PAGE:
Purpose: This study examines the associations between discrimination experiences (types and locations) and care postponement among trans-feminine individuals in the United States.
Methods: This secondary, cross-sectional study utilized a subset of the data from the National Transgender Discrimination Survey (n = 2248), specifically for trans-feminine individuals. In this analysis, we examined the relationship between discrimination and primary care postponement.
Results: Twenty-six percent (26.25%) of the study sample reported delaying preventive care due to fear of discrimination; 23.98%-46.66% of respondents reported past experiences of discrimination (setting dependent). Discrimination in health and non-health settings and different types of discrimination-being denied services, verbally harassed, or physically assaulted-were all significantly associated with delaying care; respondents reporting discrimination were up to 20 times more likely to postpone care. While discrimination at a health location had the strongest association with care postponement (adjusted odds ratio = 9.65, confidence interval = 7.60-12.24), discrimination in all non-health-related locations was also important. Individuals reporting discrimination in greater numbers of locations and multiple types of discrimination were more likely to postpone care.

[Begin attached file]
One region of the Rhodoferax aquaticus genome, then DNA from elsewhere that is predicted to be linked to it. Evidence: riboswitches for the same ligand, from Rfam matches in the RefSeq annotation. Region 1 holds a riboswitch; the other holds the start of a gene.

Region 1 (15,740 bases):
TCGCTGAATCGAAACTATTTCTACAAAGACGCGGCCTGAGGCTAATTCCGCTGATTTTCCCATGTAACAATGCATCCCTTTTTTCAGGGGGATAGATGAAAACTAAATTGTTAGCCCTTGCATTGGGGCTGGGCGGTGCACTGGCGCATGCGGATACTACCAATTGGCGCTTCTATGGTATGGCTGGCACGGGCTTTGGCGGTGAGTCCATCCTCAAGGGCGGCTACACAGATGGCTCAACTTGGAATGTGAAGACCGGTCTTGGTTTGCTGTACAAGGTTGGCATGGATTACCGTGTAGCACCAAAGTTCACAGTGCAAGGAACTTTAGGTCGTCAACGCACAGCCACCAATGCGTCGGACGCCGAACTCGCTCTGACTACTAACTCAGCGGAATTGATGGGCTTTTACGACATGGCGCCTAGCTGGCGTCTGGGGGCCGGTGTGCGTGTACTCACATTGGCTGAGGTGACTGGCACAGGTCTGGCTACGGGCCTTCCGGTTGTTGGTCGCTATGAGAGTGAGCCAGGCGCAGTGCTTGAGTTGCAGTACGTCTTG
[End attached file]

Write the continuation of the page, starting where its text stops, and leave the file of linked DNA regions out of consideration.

Conclusion: To promote preventive care-seeking, these results affirm the importance of interventions that promote discrimination-free environments for gender minorities.
Keywords: discrimination; gender minority; preventive care; transgender.